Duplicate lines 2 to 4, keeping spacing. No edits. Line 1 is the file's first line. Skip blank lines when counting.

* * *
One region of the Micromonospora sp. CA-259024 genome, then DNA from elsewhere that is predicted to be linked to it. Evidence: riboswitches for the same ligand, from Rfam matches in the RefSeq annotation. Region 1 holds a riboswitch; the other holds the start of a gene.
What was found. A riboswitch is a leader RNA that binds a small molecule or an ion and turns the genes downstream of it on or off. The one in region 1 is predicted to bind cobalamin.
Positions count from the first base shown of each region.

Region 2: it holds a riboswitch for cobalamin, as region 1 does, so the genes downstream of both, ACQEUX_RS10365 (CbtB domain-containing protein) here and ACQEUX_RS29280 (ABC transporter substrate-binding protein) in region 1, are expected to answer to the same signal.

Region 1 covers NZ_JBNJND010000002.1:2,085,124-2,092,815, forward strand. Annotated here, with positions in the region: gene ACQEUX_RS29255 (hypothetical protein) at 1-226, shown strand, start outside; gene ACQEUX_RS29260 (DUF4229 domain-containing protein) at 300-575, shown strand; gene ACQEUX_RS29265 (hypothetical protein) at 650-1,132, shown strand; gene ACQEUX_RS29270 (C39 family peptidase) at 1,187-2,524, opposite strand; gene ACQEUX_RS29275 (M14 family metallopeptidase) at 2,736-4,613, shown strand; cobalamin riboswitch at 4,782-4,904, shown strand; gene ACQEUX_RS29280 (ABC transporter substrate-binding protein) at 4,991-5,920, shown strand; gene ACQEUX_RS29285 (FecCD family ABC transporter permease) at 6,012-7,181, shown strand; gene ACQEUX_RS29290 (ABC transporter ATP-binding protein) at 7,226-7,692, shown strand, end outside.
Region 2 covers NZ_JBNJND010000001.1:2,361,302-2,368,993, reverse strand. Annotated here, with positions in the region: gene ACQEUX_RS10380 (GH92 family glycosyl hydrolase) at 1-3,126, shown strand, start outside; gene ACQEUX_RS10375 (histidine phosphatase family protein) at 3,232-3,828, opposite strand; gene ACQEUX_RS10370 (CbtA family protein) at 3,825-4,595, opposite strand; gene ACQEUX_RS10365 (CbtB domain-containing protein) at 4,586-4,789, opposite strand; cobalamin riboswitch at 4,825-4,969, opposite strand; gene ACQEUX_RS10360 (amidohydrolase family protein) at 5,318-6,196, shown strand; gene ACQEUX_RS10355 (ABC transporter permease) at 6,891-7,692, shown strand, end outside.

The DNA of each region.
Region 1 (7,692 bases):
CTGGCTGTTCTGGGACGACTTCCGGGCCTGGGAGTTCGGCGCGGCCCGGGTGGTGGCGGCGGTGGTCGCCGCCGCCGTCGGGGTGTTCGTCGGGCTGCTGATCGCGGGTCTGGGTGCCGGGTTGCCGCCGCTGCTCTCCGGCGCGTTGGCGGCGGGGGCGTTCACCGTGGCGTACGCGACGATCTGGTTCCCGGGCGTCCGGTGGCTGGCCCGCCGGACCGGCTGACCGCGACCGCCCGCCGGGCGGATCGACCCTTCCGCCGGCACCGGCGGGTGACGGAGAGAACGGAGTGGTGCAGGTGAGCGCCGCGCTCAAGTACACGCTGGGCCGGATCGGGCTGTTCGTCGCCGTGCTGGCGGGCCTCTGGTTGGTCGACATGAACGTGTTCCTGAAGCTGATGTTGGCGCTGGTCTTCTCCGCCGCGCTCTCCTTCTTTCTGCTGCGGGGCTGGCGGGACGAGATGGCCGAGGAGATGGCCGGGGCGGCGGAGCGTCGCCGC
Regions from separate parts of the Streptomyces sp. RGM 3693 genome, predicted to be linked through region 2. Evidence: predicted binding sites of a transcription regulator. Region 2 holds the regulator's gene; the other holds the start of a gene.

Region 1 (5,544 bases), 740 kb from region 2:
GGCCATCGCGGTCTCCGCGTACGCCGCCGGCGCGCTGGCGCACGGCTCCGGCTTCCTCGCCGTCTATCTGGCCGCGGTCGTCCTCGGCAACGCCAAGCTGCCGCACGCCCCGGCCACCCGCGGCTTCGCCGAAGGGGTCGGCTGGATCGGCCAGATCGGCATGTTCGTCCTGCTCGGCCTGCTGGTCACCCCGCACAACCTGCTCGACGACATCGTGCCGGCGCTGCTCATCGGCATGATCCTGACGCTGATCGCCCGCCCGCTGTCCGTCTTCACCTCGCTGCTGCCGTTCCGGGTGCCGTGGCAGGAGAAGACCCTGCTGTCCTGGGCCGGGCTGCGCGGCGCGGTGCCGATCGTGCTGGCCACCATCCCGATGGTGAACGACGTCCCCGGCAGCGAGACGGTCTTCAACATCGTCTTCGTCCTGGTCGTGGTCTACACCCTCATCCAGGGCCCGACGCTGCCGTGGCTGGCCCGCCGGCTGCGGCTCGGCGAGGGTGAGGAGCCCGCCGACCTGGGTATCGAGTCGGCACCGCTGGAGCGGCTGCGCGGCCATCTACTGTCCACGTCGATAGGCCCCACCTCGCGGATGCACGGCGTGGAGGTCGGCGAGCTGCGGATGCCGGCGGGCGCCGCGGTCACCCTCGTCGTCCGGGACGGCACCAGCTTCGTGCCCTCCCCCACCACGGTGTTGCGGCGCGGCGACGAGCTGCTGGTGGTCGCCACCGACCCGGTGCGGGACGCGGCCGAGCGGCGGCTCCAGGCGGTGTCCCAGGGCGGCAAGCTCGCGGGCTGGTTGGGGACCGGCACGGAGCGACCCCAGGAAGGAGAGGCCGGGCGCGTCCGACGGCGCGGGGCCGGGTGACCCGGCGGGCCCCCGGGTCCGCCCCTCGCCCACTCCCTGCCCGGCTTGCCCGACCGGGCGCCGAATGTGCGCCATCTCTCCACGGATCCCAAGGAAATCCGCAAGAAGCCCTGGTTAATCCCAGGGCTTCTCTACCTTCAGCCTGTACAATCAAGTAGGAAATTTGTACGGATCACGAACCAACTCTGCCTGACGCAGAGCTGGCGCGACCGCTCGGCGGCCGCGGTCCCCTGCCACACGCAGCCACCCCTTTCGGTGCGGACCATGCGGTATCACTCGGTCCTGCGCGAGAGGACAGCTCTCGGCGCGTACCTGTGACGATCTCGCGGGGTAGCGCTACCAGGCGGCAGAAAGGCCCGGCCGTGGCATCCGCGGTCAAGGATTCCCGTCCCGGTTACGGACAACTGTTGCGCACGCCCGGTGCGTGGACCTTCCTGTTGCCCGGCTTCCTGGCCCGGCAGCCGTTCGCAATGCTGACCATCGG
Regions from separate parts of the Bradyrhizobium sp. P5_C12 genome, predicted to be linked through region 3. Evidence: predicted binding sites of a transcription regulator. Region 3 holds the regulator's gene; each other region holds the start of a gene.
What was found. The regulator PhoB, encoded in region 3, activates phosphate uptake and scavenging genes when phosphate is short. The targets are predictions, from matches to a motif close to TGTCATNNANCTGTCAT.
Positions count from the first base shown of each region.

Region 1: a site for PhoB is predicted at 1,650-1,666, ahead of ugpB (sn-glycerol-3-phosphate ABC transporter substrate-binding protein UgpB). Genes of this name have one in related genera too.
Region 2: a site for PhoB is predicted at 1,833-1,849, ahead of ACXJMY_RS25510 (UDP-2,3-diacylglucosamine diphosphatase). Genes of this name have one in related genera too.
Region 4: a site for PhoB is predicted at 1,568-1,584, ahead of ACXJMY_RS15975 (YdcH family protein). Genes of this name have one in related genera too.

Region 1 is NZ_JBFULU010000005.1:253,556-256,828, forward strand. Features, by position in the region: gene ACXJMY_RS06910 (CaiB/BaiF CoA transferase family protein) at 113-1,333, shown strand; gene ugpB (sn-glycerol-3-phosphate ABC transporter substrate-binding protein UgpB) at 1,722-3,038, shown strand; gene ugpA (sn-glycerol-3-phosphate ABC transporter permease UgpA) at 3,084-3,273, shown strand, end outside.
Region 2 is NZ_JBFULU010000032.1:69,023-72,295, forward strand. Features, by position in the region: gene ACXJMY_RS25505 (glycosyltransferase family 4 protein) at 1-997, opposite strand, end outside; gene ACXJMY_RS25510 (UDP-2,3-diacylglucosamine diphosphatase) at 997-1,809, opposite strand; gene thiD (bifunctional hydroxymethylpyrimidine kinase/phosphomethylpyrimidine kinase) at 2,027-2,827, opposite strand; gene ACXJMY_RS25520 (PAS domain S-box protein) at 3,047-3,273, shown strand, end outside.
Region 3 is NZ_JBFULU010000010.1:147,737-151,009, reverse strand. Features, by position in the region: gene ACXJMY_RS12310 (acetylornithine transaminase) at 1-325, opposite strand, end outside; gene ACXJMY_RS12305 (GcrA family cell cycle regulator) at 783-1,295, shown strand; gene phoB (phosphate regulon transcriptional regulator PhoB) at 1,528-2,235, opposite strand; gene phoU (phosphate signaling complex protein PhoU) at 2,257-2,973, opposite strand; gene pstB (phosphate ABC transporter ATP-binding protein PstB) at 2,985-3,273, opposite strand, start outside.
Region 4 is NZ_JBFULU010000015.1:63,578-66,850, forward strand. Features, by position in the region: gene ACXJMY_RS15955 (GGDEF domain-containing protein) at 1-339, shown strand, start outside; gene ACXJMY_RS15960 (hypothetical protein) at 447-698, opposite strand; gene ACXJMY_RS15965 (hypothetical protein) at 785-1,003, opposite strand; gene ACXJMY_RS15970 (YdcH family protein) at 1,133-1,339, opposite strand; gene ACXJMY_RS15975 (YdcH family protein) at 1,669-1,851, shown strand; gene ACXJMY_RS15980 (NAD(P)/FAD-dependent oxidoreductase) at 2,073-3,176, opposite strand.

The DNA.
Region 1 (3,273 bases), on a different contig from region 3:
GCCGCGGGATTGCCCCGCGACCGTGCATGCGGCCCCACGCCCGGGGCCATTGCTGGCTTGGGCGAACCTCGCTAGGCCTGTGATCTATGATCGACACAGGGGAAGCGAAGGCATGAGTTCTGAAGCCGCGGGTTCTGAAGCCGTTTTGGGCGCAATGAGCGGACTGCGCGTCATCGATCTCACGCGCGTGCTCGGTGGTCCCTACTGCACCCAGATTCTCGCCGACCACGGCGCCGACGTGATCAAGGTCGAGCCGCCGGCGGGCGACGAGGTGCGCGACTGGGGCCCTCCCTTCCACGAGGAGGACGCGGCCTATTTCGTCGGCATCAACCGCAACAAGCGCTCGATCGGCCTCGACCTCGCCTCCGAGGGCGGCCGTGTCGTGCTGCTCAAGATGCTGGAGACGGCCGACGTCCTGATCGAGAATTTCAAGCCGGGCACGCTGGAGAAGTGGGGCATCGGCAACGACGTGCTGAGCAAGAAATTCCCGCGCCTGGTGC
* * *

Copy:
What was found. A riboswitch is a leader RNA that binds a small molecule or an ion and turns the genes downstream of it on or off. The one in region 1 is predicted to bind cobalamin.
Positions count from the first base shown of each region.

Region 2: it holds a riboswitch for cobalamin, as region 1 does, so the genes downstream of both, ACQEUX_RS10365 (CbtB domain-containing protein) here and ACQEUX_RS29280 (ABC transporter substrate-binding protein) in region 1, are expected to answer to the same signal.